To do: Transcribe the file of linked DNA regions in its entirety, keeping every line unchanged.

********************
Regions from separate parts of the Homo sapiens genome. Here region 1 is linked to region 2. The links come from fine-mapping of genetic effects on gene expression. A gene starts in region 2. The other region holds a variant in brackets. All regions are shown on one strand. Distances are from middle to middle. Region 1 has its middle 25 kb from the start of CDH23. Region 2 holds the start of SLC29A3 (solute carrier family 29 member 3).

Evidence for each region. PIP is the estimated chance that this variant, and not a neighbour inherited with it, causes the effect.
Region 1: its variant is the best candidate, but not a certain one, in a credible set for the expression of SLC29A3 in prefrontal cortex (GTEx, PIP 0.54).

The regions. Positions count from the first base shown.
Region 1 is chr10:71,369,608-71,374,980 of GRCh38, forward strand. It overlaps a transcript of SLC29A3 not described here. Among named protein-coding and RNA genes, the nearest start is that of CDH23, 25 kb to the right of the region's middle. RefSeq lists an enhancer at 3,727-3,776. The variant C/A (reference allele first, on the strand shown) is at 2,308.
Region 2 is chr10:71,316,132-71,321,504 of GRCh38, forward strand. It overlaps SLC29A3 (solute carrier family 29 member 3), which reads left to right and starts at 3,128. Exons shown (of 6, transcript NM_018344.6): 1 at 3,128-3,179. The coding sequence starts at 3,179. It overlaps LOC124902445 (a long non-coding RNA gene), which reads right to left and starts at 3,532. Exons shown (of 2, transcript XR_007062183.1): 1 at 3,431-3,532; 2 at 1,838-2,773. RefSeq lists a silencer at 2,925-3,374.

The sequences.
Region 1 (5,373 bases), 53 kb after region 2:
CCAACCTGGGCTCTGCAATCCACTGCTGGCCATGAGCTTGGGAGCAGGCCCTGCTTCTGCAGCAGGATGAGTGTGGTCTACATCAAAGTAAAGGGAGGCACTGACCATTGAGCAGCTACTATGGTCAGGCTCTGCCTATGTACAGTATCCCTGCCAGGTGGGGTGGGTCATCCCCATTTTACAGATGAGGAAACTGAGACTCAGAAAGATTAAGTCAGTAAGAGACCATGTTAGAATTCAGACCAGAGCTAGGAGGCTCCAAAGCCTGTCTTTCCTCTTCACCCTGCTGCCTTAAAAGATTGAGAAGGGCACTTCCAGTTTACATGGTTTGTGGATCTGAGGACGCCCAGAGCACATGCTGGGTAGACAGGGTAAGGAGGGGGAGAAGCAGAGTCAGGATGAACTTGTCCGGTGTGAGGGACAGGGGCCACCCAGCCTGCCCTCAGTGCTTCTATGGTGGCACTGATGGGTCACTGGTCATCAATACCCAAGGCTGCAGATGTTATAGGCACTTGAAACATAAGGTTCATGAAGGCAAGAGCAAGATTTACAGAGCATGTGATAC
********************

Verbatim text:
Regions from separate parts of the Homo sapiens genome. Here region 1 is linked to region 2. The links come from fine-mapping of genetic effects on gene expression. A gene starts in region 2. The other region holds a variant in brackets. All regions are shown on one strand. Distances are from middle to middle. Region 1 has its middle 25 kb from the start of CDH23. Region 2 holds the start of SLC29A3 (solute carrier family 29 member 3).

Evidence for each region. PIP is the estimated chance that this variant, and not a neighbour inherited with it, causes the effect.
Region 1: its variant is the best candidate, but not a certain one, in a credible set for the expression of SLC29A3 in prefrontal cortex (GTEx, PIP 0.54).

The regions. Positions count from the first base shown.
Region 1 is chr10:71,369,608-71,374,980 of GRCh38, forward strand. It overlaps a transcript of SLC29A3 not described here. Among named protein-coding and RNA genes, the nearest start is that of CDH23, 25 kb to the right of the region's middle. RefSeq lists an enhancer at 3,727-3,776. The variant C/A (reference allele first, on the strand shown) is at 2,308.
Region 2 is chr10:71,316,132-71,321,504 of GRCh38, forward strand. It overlaps SLC29A3 (solute carrier family 29 member 3), which reads left to right and starts at 3,128. Exons shown (of 6, transcript NM_018344.6): 1 at 3,128-3,179. The coding sequence starts at 3,179. It overlaps LOC124902445 (a long non-coding RNA gene), which reads right to left and starts at 3,532. Exons shown (of 2, transcript XR_007062183.1): 1 at 3,431-3,532; 2 at 1,838-2,773. RefSeq lists a silencer at 2,925-3,374.

The sequences.
Region 1 (5,373 bases), 53 kb after region 2:
CCAACCTGGGCTCTGCAATCCACTGCTGGCCATGAGCTTGGGAGCAGGCCCTGCTTCTGCAGCAGGATGAGTGTGGTCTACATCAAAGTAAAGGGAGGCACTGACCATTGAGCAGCTACTATGGTCAGGCTCTGCCTATGTACAGTATCCCTGCCAGGTGGGGTGGGTCATCCCCATTTTACAGATGAGGAAACTGAGACTCAGAAAGATTAAGTCAGTAAGAGACCATGTTAGAATTCAGACCAGAGCTAGGAGGCTCCAAAGCCTGTCTTTCCTCTTCACCCTGCTGCCTTAAAAGATTGAGAAGGGCACTTCCAGTTTACATGGTTTGTGGATCTGAGGACGCCCAGAGCACATGCTGGGTAGACAGGGTAAGGAGGGGGAGAAGCAGAGTCAGGATGAACTTGTCCGGTGTGAGGGACAGGGGCCACCCAGCCTGCCCTCAGTGCTTCTATGGTGGCACTGATGGGTCACTGGTCATCAATACCCAAGGCTGCAGATGTTATAGGCACTTGAAACATAAGGTTCATGAAGGCAAGAGCAAGATTTACAGAGCATGTGATAC